Thursday, April 27, 2006
A short while ago I thought that I had discovered the secret to living forever.
“It’s simple,” I said to a few of my friends, “You see, with medical technology consistently going up, people have been starting to live longer, right?”
I could sense their anticipation building as a few of their eyes glazed over a bit.
“Well, when you compare the two rates…” I struggled to verbalize the idea, “Here, I made a graph to make it easier to understand.”
I showed them a graph similar to this one. (Show graph).
I continued, “The red line denotes the average age of a person’s life throughout history.”
“How long did it take you to make that graph?” Dave Ridge chimed in. He’s always good at putting his two cents in, just at the wrong time.
I glared at him, “Most of last night, but that’s not the point. As I was saying, the red line denotes…” another interruption.
Nate Perkins had just walked in the room. Nate Perkins, a boy whose interruption skills are only rivaled by his lack of graph appreciation.
“Hey dudes,” he blared, “I just got back from longboarding and it was killer!”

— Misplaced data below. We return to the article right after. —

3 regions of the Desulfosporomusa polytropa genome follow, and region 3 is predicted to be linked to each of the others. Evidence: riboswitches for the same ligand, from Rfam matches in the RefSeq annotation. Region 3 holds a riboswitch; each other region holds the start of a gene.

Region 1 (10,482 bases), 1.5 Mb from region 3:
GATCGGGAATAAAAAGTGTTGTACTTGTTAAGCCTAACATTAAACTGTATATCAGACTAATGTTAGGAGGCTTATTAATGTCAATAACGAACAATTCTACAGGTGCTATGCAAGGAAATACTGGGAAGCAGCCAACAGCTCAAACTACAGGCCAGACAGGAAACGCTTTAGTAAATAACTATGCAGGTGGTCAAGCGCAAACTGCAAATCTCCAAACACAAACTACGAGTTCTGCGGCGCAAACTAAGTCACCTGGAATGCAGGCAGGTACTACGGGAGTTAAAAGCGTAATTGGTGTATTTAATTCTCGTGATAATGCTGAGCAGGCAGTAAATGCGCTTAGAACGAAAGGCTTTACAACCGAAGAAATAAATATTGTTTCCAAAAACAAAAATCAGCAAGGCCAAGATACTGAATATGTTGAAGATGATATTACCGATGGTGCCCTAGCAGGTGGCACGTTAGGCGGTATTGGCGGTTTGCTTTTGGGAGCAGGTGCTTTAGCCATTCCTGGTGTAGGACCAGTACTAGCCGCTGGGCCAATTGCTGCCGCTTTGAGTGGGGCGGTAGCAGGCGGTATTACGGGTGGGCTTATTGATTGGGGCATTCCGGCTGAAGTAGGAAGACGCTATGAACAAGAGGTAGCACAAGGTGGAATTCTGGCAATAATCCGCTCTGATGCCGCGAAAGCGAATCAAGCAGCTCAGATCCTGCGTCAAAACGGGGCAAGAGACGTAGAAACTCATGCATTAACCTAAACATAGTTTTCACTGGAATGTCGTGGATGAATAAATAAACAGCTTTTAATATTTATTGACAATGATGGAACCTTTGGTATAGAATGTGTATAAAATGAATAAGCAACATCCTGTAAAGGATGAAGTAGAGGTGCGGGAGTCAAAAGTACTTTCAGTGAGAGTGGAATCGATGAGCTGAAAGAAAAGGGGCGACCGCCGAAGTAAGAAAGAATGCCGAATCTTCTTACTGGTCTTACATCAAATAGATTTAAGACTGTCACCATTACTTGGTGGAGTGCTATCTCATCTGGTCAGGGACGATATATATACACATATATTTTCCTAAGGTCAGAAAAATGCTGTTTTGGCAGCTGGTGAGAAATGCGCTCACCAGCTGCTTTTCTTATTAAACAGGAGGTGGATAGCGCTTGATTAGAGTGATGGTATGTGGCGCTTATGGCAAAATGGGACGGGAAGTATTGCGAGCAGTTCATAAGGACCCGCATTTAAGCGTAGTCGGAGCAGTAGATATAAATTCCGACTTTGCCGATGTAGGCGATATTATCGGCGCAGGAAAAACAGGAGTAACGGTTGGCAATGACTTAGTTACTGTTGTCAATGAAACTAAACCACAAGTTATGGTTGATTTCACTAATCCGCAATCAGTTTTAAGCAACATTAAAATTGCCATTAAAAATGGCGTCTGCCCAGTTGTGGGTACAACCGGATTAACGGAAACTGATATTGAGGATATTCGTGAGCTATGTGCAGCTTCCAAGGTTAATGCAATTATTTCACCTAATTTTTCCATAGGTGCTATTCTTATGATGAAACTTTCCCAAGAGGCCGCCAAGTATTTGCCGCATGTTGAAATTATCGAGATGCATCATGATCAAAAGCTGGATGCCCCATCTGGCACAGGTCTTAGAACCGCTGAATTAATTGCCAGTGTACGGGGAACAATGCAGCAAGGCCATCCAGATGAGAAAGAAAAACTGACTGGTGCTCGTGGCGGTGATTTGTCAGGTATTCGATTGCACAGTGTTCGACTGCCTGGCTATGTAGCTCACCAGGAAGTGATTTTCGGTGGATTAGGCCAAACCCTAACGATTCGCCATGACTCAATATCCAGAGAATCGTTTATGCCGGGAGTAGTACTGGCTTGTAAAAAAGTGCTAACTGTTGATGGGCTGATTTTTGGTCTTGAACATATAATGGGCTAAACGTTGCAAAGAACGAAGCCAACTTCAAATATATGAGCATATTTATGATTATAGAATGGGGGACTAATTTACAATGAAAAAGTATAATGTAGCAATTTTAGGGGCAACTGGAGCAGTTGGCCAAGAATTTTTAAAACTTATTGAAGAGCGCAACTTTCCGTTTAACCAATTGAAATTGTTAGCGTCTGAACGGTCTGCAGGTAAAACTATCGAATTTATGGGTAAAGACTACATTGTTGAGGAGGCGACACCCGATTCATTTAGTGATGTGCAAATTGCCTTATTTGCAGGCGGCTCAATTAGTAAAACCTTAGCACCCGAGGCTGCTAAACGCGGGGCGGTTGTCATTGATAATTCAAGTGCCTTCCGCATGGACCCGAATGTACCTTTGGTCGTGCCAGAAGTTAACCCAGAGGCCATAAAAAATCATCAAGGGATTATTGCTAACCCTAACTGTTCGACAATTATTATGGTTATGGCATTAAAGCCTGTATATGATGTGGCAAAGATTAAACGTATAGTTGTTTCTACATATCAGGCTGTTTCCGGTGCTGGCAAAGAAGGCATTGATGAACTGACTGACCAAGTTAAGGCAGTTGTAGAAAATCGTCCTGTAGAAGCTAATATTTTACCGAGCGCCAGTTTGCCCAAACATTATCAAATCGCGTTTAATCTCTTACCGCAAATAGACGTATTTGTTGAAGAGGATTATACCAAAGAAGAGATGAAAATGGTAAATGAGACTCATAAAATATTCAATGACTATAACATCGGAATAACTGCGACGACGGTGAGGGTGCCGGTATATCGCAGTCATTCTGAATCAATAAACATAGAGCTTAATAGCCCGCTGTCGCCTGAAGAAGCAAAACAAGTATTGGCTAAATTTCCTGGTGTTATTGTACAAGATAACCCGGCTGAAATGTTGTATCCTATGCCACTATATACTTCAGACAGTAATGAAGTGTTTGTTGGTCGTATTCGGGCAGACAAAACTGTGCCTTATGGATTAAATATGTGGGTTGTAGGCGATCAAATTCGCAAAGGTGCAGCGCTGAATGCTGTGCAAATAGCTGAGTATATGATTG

“Um, Nate, not that that isn’t interesting and all, but I was just in the middle of showing these guys this graph and…”
“Yes, a graph. Now you can let me finish, or you can just keeping repeating everything I say in question form.”
After a brief pause, I begin again. “Anyway, back to my graph. The red line shows the average age of a person’s life throughout history, while the blue line shows our potential average age with medical assistance. In the past, medical help did little to affect how long we live. But I believe that medical technology’s ability to help us live longer has surpassed the rate at which we are aging.”
Several faces looked at me. They all looked confused or disinterested.
“Let me explain,” I continued, “We’re all in our teens, but we all expect to live to at least 70, right?”
They were beginning to catch on. Those who weren’t dosing off, anyway.
“Well, what if by the time we’re 70, the human race’s potential age was up to 90? We’d get to live another twenty years! And then what if twenty years later, our potential age was up to 120? And so on and so on.”
“Do you know what this means?!” I shouted.
“So how long did you spend making this graph?”
“We could live forever! That’s what it means!” And I went on ranting about the repression of the enlightened geniuses and such.
They walked away after about 2 minutes of my incoherent speech.
Who wants to live forever if it’s with those guys anyway?